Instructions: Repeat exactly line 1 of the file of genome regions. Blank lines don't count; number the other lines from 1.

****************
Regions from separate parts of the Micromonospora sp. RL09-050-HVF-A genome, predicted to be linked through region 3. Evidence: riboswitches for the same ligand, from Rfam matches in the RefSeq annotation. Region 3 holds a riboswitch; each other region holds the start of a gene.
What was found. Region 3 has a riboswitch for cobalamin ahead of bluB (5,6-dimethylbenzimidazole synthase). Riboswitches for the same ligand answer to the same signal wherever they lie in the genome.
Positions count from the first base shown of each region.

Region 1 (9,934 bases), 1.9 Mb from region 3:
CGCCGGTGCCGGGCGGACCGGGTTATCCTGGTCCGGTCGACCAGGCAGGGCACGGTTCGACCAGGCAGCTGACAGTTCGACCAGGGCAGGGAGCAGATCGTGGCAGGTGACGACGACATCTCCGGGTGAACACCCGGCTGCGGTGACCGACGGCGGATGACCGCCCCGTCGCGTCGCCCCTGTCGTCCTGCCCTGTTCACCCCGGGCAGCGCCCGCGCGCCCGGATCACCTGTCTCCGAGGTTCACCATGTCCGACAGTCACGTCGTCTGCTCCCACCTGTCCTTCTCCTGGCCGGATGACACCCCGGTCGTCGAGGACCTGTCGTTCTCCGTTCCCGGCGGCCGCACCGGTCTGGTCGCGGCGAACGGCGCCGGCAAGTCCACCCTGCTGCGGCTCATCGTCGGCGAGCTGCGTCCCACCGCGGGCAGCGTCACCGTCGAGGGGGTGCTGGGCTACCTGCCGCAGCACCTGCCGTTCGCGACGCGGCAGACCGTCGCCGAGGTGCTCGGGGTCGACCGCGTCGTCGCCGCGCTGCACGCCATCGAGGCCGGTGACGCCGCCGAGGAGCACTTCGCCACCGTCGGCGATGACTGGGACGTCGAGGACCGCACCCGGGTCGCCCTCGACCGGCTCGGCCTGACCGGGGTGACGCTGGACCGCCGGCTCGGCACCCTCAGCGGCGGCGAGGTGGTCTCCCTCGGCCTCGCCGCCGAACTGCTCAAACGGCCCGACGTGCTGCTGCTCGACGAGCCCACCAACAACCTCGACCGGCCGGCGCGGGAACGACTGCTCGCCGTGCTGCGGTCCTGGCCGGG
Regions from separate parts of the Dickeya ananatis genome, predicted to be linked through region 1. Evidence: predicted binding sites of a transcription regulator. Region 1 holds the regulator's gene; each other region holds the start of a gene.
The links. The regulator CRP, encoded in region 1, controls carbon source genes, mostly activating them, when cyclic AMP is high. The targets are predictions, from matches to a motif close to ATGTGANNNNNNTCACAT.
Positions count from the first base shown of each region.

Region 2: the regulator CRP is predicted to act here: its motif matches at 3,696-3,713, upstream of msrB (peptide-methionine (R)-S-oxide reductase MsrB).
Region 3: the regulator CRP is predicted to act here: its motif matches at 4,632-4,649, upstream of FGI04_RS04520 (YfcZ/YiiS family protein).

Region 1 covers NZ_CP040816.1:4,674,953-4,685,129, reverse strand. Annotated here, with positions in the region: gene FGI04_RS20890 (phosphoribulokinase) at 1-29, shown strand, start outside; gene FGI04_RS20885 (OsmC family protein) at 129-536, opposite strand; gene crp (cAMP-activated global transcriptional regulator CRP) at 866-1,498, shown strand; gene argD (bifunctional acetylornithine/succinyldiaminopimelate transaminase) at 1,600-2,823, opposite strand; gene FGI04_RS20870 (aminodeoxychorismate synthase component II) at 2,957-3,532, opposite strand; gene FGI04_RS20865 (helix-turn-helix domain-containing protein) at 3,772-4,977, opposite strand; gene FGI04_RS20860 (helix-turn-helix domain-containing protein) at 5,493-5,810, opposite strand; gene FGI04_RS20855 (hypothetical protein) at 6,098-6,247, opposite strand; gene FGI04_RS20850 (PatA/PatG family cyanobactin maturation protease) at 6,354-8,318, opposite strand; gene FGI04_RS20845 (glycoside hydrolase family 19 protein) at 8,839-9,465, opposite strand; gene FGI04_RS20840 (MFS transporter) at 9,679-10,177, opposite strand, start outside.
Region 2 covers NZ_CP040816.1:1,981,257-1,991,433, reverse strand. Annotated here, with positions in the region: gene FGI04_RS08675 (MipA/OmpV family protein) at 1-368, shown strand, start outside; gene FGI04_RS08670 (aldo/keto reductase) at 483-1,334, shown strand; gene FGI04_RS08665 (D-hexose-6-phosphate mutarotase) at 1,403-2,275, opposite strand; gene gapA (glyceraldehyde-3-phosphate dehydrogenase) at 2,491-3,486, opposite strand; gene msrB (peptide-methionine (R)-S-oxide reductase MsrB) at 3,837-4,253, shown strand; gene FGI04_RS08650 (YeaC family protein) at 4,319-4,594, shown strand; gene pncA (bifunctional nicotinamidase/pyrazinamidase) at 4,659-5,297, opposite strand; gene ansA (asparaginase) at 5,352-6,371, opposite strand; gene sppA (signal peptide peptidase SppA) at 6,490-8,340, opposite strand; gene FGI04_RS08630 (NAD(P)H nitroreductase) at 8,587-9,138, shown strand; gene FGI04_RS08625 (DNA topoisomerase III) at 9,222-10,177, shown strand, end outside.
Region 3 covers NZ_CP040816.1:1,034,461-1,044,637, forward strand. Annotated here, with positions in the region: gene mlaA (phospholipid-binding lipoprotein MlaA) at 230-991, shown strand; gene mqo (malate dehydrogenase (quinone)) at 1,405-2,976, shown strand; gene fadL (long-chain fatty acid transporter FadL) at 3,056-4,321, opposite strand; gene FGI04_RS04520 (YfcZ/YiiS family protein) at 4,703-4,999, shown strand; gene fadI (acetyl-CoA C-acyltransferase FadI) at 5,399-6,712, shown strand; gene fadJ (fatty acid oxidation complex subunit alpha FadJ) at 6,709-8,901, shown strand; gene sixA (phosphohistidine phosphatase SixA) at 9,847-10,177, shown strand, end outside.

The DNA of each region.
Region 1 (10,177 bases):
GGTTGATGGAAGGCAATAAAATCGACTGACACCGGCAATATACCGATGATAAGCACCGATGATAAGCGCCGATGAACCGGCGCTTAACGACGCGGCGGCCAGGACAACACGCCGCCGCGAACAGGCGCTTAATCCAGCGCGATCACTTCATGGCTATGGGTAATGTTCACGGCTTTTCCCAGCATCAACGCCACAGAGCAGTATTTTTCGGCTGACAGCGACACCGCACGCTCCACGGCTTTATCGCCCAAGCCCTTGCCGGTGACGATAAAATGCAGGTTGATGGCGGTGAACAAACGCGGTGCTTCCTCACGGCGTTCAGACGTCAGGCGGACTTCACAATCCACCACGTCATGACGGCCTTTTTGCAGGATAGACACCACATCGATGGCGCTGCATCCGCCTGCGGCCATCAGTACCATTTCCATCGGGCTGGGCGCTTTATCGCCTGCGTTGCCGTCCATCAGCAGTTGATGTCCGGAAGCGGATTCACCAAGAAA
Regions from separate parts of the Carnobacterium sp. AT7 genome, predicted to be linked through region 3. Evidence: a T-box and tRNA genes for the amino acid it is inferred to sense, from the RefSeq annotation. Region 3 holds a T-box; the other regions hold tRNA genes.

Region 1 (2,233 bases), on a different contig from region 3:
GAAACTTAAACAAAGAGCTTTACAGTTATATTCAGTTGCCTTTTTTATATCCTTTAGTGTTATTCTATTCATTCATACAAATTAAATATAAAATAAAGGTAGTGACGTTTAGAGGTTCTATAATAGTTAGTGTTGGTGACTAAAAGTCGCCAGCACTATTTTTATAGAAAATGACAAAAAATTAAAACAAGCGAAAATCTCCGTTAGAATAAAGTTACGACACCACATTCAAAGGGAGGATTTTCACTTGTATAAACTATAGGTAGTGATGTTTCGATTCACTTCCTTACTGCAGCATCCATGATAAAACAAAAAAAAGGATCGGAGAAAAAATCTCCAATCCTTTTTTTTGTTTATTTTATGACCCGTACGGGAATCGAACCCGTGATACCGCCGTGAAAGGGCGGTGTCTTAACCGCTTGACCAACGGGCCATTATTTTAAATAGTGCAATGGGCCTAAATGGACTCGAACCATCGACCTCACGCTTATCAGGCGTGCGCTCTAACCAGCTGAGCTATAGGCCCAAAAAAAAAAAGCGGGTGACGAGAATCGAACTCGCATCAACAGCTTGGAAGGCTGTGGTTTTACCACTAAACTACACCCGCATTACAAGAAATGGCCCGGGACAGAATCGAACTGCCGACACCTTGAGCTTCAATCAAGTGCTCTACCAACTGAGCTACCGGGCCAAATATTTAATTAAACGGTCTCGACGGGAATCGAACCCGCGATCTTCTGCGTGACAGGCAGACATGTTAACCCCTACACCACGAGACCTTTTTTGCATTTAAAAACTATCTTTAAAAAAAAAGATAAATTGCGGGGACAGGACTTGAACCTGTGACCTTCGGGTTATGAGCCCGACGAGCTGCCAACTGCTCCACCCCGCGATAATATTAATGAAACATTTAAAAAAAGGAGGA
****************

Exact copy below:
Regions from separate parts of the Micromonospora sp. RL09-050-HVF-A genome, predicted to be linked through region 3. Evidence: riboswitches for the same ligand, from Rfam matches in the RefSeq annotation. Region 3 holds a riboswitch; each other region holds the start of a gene.